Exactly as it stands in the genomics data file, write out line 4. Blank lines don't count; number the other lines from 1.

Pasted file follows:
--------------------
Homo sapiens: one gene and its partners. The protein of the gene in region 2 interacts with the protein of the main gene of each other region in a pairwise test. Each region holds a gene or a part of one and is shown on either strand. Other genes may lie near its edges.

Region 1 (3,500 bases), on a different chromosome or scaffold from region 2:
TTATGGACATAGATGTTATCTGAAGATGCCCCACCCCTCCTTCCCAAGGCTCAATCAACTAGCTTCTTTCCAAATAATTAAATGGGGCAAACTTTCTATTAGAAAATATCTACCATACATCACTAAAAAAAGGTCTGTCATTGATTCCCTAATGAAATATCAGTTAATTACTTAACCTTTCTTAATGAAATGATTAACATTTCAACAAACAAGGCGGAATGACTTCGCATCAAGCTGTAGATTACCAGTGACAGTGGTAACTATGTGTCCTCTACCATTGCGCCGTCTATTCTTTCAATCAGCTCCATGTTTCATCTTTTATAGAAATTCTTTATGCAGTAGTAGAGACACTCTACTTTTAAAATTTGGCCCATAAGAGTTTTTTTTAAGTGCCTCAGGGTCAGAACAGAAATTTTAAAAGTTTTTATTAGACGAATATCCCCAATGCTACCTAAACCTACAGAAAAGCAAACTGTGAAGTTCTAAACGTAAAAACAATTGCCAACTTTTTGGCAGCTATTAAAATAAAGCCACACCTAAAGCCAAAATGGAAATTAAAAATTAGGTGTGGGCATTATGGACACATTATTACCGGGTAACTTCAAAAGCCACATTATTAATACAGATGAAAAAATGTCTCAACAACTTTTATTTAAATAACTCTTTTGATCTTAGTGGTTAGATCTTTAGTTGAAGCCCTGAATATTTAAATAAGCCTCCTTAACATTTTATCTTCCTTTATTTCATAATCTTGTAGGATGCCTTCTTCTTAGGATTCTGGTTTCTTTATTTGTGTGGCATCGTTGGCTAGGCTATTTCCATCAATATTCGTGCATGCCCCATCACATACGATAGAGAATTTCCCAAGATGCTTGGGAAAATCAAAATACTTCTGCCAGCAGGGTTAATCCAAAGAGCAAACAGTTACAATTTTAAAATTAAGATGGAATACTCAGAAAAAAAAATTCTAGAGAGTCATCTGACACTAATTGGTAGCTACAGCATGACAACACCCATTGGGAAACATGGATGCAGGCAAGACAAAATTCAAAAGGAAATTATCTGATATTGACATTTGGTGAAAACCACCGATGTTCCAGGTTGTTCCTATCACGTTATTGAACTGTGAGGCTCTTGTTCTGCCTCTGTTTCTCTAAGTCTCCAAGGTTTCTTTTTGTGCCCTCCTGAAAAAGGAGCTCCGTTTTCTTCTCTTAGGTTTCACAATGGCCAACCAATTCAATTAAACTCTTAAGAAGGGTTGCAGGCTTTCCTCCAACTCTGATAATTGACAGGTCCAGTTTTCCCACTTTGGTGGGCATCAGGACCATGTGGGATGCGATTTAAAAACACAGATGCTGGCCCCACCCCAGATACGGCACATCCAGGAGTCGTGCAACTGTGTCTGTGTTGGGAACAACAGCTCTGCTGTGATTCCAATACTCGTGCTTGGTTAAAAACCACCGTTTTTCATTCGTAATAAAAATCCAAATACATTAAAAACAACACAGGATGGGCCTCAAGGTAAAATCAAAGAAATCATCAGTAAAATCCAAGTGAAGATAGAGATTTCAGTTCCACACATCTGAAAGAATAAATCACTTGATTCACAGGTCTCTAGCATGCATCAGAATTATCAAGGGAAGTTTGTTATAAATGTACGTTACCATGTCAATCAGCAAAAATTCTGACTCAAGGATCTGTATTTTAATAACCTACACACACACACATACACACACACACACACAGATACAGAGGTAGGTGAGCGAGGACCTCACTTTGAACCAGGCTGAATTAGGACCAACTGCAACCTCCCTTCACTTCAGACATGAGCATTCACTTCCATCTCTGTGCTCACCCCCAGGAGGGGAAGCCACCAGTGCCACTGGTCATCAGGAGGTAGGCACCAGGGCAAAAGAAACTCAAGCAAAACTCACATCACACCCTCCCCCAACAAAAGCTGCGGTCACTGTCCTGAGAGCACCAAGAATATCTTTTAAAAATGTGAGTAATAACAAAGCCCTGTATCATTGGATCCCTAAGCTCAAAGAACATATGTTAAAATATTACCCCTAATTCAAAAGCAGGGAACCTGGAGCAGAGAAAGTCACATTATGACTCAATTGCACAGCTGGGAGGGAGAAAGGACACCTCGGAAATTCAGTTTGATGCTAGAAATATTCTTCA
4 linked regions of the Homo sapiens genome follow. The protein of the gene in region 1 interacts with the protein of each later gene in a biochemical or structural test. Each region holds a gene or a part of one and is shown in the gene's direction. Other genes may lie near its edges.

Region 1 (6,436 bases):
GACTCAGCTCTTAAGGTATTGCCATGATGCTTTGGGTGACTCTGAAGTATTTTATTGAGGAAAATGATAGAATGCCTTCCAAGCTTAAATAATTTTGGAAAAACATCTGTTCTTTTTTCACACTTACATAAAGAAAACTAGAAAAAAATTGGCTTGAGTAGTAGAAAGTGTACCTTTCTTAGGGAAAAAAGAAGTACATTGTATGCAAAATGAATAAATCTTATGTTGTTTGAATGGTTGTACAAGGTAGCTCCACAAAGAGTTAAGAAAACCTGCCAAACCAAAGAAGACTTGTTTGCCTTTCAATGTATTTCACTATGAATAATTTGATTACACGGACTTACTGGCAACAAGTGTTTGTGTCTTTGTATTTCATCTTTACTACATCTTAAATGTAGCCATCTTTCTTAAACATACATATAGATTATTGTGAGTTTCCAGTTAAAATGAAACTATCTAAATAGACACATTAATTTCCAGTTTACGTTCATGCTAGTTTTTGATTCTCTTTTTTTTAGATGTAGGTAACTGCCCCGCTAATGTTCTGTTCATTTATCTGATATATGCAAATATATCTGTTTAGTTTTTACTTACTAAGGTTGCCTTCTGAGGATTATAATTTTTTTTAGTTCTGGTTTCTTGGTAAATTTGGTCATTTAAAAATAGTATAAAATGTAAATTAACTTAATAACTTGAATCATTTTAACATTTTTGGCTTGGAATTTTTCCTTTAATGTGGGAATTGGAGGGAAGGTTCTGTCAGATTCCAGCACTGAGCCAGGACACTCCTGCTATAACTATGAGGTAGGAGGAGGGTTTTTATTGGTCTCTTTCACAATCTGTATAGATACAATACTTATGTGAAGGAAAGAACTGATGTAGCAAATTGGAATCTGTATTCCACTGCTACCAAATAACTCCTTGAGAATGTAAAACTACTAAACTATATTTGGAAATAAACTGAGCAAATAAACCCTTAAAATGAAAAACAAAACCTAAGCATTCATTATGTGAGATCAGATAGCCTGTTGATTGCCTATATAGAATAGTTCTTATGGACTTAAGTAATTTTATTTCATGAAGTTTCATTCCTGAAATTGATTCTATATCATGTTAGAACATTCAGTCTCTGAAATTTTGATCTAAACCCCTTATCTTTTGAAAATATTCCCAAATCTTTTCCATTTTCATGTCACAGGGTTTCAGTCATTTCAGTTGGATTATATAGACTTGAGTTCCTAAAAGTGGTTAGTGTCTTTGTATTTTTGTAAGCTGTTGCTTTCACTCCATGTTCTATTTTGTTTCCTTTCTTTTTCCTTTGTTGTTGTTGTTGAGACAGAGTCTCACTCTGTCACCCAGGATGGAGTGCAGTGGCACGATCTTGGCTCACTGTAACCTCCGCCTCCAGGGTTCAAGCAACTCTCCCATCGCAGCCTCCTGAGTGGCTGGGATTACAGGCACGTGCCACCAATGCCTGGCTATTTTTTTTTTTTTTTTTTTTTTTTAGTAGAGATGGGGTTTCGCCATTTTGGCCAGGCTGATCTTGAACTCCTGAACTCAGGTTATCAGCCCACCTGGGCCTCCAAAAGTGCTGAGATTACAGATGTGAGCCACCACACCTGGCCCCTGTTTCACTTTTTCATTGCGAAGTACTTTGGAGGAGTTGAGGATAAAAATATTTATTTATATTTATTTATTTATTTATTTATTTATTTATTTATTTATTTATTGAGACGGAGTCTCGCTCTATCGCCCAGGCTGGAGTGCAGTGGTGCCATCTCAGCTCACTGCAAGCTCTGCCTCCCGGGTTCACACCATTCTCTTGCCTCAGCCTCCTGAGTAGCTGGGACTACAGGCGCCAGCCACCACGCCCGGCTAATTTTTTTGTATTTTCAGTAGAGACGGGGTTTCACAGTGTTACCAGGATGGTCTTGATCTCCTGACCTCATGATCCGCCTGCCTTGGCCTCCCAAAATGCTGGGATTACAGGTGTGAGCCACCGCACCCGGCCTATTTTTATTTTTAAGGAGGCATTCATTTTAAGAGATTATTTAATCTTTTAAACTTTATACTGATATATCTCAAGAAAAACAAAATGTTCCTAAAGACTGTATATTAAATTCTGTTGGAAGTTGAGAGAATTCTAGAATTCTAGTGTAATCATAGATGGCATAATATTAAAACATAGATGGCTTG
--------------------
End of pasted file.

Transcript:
4 linked regions of the Homo sapiens genome follow. The protein of the gene in region 1 interacts with the protein of each later gene in a biochemical or structural test. Each region holds a gene or a part of one and is shown in the gene's direction. Other genes may lie near its edges.